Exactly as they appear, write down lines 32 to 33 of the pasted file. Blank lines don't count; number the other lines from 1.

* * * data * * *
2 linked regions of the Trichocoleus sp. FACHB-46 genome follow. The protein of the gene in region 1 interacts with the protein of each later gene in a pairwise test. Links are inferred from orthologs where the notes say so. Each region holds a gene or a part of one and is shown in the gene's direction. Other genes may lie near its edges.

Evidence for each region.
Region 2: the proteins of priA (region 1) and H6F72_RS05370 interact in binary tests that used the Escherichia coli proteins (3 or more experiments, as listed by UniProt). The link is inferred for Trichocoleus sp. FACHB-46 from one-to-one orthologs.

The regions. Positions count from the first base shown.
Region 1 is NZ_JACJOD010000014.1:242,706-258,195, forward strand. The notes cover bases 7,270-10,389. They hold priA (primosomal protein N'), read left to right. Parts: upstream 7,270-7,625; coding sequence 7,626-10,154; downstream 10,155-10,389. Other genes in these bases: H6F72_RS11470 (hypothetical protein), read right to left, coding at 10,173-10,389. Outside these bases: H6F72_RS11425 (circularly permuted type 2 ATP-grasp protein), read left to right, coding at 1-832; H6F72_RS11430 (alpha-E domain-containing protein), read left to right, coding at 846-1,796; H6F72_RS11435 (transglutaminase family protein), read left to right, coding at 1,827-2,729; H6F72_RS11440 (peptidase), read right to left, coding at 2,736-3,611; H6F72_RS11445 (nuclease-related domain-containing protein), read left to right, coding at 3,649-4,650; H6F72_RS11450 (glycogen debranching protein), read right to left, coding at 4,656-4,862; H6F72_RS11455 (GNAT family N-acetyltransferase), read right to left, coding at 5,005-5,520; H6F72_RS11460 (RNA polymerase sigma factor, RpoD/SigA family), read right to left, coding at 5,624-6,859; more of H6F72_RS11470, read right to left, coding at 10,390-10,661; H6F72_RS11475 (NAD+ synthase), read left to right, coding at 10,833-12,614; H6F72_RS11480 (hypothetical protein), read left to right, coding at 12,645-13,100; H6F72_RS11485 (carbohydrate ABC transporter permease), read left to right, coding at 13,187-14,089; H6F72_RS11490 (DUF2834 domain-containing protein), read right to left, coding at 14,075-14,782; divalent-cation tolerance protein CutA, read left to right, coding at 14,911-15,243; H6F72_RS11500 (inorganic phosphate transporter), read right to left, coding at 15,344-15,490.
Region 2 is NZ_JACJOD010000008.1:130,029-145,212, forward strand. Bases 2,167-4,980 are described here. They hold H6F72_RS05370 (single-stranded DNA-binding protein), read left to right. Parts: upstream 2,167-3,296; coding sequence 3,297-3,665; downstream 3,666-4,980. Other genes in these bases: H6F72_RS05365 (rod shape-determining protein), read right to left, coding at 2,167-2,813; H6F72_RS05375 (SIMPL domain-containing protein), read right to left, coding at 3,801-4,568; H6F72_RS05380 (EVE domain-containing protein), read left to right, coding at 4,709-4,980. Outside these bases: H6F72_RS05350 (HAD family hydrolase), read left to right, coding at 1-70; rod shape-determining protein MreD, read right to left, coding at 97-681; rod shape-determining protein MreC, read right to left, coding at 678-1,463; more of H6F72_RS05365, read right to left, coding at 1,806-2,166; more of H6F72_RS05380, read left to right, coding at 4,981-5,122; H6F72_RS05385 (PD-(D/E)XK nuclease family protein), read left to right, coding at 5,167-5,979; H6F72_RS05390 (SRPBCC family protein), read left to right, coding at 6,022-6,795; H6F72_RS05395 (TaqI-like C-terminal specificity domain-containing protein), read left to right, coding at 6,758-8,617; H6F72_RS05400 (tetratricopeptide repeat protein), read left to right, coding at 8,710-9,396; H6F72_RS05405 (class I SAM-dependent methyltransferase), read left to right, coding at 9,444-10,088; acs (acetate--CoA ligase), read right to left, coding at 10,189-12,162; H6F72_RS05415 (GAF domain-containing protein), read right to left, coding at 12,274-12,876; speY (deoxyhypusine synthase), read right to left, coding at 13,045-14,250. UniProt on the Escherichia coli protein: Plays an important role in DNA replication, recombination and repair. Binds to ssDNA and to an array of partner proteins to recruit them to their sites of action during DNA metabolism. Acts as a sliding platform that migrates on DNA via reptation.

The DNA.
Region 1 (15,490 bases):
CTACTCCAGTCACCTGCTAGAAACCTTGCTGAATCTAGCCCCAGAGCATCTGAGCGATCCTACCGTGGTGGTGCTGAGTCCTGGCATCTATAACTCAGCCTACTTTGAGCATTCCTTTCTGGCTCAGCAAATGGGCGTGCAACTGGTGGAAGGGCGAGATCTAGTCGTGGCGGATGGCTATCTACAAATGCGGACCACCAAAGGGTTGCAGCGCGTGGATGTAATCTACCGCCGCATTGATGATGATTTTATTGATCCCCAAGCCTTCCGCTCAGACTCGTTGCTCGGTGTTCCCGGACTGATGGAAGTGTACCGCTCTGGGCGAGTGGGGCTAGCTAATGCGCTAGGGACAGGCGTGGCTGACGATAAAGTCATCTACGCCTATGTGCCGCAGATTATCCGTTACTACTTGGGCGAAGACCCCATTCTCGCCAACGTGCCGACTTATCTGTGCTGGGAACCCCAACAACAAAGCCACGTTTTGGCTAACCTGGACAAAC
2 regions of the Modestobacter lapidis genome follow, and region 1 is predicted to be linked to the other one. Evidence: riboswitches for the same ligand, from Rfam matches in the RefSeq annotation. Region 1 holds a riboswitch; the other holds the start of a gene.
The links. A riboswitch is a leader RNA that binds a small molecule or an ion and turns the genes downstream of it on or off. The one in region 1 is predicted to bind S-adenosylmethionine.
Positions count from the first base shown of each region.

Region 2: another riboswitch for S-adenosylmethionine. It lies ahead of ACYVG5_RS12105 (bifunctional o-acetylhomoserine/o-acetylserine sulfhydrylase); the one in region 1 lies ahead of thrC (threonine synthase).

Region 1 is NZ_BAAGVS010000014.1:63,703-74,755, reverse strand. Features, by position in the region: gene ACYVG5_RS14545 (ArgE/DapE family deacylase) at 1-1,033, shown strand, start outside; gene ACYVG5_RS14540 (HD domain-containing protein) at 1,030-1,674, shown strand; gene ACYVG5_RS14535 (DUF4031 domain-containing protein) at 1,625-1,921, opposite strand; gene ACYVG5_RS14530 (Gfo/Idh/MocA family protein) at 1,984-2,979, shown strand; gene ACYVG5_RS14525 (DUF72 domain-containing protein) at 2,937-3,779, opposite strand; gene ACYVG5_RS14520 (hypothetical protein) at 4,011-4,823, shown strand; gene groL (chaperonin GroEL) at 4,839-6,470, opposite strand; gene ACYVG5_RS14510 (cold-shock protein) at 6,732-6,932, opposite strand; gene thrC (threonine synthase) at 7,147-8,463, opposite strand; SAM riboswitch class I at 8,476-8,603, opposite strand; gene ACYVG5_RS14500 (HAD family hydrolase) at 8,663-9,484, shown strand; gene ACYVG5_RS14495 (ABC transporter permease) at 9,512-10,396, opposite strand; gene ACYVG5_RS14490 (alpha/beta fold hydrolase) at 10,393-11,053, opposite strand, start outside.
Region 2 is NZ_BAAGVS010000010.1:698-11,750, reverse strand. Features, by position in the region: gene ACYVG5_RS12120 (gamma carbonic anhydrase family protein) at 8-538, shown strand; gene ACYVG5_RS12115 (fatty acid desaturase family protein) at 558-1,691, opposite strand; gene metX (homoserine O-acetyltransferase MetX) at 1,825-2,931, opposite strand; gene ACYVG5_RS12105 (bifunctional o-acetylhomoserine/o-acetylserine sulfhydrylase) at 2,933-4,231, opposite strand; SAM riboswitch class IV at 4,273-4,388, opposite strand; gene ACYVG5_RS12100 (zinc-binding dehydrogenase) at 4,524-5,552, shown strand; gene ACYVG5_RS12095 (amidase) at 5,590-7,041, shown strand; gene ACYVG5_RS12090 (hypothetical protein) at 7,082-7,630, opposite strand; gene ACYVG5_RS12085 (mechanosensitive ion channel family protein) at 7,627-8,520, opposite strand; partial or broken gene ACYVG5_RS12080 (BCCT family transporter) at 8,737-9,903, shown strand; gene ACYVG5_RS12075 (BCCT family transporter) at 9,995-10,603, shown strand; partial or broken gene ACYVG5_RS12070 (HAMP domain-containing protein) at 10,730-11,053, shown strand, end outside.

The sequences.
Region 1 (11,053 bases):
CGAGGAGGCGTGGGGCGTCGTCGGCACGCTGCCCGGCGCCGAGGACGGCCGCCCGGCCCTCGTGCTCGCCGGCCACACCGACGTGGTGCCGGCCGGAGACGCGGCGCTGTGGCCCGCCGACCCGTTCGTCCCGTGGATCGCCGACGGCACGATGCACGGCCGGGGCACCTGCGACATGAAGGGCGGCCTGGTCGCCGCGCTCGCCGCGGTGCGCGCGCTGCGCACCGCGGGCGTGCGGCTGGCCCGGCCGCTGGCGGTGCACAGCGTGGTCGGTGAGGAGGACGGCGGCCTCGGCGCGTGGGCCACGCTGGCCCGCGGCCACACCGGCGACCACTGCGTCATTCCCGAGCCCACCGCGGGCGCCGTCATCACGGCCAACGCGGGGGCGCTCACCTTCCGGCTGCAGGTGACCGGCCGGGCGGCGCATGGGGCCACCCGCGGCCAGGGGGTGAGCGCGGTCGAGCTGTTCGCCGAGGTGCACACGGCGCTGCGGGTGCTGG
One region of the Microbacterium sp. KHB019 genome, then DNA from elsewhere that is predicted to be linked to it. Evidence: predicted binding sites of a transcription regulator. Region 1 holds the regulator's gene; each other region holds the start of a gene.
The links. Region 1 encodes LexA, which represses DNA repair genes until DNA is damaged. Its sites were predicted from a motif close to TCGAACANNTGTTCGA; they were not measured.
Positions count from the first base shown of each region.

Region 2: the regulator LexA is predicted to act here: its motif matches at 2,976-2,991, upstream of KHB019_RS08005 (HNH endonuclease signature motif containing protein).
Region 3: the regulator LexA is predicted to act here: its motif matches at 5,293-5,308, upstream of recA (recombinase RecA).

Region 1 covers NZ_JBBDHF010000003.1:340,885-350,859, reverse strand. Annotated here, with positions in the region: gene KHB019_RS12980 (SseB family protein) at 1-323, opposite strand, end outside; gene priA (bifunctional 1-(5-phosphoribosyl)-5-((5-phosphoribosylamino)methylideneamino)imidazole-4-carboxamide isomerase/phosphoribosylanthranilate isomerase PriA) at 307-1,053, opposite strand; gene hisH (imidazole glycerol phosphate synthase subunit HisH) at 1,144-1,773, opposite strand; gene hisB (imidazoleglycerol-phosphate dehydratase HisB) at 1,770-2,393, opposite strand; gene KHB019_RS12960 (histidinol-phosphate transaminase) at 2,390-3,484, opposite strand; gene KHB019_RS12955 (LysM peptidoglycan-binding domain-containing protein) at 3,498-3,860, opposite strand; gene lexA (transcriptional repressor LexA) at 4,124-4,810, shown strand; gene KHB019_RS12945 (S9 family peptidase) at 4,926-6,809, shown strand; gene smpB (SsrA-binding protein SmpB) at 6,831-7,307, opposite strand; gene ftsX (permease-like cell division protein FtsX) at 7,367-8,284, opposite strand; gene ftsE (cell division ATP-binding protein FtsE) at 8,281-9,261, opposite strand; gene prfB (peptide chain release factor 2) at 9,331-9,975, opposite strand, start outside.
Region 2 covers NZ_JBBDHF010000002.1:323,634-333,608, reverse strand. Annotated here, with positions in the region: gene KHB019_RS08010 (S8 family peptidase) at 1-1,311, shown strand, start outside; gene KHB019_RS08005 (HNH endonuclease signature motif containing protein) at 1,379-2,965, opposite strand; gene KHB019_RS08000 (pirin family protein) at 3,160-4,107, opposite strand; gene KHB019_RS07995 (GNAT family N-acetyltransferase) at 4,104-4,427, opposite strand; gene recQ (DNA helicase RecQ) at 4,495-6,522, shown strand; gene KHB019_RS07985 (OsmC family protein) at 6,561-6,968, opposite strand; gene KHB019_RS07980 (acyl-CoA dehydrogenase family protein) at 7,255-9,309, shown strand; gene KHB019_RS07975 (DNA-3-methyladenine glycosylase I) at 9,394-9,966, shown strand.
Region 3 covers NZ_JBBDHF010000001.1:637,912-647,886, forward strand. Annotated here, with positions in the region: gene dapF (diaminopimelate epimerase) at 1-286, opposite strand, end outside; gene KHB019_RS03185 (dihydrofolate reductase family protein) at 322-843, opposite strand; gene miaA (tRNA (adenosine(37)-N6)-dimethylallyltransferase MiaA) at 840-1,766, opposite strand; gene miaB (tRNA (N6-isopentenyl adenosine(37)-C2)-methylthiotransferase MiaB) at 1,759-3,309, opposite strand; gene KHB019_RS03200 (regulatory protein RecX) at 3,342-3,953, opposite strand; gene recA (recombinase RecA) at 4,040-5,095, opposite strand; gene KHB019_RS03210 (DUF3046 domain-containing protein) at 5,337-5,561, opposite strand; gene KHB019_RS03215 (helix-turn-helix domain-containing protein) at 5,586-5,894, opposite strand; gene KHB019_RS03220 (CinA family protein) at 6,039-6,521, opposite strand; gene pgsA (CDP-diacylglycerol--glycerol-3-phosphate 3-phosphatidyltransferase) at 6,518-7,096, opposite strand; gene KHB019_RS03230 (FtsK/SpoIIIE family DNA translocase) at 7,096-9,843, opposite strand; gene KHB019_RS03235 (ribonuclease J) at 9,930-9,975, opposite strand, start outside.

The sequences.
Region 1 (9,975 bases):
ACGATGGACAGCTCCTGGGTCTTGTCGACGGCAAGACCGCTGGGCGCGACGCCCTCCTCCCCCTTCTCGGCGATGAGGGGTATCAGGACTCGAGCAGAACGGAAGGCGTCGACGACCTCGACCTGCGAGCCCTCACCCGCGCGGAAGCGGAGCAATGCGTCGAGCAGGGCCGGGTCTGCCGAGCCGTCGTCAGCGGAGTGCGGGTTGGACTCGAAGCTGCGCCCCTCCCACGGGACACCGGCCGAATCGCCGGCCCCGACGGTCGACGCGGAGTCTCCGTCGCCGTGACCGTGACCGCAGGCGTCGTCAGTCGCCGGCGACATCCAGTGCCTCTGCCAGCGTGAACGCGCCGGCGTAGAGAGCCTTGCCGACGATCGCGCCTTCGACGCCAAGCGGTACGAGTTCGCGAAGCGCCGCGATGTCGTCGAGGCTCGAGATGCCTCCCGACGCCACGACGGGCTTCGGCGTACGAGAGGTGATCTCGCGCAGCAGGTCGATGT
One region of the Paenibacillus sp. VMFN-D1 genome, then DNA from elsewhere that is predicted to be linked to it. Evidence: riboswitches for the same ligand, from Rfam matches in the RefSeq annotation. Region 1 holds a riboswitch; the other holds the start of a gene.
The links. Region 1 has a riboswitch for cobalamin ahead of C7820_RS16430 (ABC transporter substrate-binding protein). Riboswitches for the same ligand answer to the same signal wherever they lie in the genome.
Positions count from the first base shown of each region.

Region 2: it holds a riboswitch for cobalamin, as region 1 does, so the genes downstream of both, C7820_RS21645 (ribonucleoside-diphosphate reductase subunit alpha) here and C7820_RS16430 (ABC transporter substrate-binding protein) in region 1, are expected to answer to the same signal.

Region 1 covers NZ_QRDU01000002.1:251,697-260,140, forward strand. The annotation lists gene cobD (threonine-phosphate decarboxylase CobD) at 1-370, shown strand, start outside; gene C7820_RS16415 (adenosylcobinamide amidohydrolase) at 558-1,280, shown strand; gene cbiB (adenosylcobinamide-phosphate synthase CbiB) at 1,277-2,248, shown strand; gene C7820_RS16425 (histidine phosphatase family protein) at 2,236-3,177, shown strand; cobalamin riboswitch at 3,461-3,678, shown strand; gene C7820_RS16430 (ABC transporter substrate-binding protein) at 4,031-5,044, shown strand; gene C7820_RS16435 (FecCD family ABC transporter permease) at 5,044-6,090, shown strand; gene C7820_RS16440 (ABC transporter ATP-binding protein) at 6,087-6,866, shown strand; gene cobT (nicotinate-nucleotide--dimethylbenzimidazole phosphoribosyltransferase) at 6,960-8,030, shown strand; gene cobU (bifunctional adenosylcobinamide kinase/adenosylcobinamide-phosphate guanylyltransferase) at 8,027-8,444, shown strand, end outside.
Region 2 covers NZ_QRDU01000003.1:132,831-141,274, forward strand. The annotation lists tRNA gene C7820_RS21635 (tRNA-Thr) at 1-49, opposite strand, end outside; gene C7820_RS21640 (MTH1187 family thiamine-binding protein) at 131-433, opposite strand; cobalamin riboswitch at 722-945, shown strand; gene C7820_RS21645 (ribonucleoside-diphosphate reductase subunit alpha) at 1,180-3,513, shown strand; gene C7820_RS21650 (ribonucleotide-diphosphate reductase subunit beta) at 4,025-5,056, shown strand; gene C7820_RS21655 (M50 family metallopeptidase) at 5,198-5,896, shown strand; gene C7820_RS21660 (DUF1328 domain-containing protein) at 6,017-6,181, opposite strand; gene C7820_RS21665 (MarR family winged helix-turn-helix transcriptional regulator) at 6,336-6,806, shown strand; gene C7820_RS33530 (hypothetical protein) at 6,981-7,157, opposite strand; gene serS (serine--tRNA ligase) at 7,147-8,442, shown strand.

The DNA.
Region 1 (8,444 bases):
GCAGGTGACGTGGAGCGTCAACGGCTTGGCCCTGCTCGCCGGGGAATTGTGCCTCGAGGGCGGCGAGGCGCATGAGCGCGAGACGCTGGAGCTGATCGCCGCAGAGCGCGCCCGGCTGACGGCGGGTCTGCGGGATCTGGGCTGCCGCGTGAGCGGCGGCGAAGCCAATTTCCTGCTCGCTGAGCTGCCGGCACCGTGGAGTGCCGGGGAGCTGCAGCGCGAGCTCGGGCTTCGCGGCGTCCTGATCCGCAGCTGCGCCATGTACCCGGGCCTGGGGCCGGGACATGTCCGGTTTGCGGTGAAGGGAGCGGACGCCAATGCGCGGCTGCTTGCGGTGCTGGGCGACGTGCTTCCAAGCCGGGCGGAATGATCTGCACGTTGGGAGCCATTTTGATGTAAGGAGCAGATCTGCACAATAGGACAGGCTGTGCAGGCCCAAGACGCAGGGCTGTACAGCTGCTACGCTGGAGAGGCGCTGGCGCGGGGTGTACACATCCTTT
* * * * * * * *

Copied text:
Positions count from the first base shown of each region.

Region 2: it holds a riboswitch for cobalamin, as region 1 does, so the genes downstream of both, C7820_RS21645 (ribonucleoside-diphosphate reductase subunit alpha) here and C7820_RS16430 (ABC transporter substrate-binding protein) in region 1, are expected to answer to the same signal.